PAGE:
In marriage, the way upward is downward. The way to unity is via humility, supernatural humility, in response to all we have and owe to our First Love.

I want my kids to know that a lasting marriage is not because two people just clicked while 50% of others didn’t. Marriage is hard work because the flesh is strong and sin is always with us. Pride and misplaced worship drives us to demand that my needs be met or else. That you praise me, appreciate me, notice me, etc… or else all bets are off.

I have one of the easiest husbands to get along with on the planet. Peter is really just the nicest guy ever. We were high school sweet hearts. I’ve always been crazy about him and I can honestly say that he has kissed me and told me he loves me every morning before work for the last 25 years. He is thoughtful and generous and makes sacrifices so that I will not only have what I “need” but anything he thinks will make me happy. (Hello, he’s taking me to LONDON for our 25th Wedding Anniversary!! Such a great surprise!)

This doesn’t mean that our marriage has been trial-free. No, we are both lively, driven, and selfish. (Him especially! JK) And to my shame, there have been many times when I’ve been argumentative, selfish, and disrespectful in marriage.  I’ve insisted on my own way, pouted when disagreements arose, expected Peter to read my mind and meet needs that only God can meet. Every time I acted this way, I can tell you with 100% certainty that I was in the midst of a worship-disorder.

If I had known this truth earlier on, that my marriage is an outpouring of my worship, I might not have struggled as much as I did.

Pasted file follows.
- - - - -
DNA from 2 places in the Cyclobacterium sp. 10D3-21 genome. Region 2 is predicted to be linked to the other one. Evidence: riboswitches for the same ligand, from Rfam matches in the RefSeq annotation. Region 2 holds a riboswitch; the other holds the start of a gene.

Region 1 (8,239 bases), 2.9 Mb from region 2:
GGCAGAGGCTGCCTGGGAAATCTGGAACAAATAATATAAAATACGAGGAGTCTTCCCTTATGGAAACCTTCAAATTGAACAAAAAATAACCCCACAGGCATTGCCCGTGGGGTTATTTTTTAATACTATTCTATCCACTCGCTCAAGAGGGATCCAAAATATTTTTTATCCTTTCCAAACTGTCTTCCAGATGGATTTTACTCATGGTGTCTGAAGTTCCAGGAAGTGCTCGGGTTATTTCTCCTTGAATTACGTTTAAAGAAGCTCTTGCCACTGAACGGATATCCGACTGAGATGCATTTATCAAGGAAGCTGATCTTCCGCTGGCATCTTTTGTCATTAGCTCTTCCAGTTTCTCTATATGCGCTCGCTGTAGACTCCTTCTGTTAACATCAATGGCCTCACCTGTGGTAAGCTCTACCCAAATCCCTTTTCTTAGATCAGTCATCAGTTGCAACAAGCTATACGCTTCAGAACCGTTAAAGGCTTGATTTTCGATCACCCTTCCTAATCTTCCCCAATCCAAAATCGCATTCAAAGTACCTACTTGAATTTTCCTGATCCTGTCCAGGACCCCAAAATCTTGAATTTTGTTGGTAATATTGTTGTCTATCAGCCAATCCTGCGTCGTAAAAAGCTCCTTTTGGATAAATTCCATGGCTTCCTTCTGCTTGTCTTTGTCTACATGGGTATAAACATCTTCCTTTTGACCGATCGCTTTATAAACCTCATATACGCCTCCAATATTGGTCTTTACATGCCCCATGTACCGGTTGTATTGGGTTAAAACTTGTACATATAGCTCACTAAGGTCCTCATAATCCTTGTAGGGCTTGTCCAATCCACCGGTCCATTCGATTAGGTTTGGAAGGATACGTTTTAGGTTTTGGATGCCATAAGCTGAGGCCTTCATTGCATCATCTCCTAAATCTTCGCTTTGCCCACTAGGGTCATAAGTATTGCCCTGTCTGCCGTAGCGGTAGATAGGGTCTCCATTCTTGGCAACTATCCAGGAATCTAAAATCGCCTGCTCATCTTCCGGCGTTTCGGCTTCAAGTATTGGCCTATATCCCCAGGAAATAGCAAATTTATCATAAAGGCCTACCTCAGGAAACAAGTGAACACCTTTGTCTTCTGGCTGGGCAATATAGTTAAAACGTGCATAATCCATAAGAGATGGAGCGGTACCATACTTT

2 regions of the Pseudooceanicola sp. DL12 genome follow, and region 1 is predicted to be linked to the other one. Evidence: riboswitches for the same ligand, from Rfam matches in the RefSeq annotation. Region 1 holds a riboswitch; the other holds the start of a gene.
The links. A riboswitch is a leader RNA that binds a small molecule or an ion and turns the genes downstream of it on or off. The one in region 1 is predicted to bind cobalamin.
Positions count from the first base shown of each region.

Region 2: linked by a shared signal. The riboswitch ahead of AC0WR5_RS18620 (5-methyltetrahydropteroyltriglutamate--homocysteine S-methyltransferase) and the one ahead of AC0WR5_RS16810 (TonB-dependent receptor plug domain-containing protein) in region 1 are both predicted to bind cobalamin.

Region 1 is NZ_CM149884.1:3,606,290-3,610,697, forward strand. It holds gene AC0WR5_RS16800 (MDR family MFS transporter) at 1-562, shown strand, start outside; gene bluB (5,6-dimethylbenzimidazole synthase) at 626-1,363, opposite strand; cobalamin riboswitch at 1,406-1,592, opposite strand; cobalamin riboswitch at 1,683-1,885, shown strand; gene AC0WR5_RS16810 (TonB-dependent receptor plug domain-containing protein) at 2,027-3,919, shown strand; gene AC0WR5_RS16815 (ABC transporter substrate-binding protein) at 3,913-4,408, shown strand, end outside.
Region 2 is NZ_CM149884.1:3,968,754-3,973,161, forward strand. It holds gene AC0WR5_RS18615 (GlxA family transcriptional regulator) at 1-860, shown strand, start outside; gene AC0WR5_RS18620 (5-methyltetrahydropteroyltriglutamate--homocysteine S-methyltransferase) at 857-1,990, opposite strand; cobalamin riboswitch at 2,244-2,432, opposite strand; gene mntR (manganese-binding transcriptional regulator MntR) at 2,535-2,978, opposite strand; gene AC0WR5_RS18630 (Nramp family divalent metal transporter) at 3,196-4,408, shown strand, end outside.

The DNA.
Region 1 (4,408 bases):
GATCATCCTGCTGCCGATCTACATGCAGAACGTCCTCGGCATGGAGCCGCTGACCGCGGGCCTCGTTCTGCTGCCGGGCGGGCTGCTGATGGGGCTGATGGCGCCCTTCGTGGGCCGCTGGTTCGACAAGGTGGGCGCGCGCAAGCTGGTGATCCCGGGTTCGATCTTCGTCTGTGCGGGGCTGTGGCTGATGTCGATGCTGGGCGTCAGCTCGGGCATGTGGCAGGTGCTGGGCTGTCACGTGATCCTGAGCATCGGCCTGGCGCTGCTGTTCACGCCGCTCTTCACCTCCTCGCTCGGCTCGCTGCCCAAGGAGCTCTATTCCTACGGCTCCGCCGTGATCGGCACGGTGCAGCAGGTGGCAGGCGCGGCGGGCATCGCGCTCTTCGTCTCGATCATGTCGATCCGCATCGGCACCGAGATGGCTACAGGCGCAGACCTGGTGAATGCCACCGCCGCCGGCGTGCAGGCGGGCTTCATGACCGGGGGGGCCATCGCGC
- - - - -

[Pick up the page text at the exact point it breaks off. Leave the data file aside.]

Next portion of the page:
A passion for God will keep your own passions in check. You’ll not so easily desire anything outside of His will. “If you love me, keep my word.”

Christ has an undeniable claim on your life AND on the life of your spouse/fiancee/boyfriend/girlfriend because God is their father and cares about how they are treated. It’s a crazy thought that God is my “father-in-law” because I married His redeemed and loved child, Peter. And God cares about every interaction I have with Peter and vice versa.

PURITY in dating becomes easier: “I’m dealing with God’s child and He cares and knows if I violate His will.” “I am not going to ask him/her to sin for my “benefit” when my First Love is CENTRAL in my heart and mind.

And Purity is not just a dating issue. The misplaced worship of self in dating only multiplies the struggle in marriage. This is why it’s mandatory that our heart’s affection is firmly attached to the God who claims our first love, allegiance, our life, and our all.

Why not focus on this first love and find your fulfillment in Him? He’s is THE SOURCE of all happiness. This frees you to love others well.

*NOT talking about enduring abuse here. If you are being abused, separate and get help. Be safe for you and your kids. It’s not Christian to be someone’s punching bag, verbally or physically.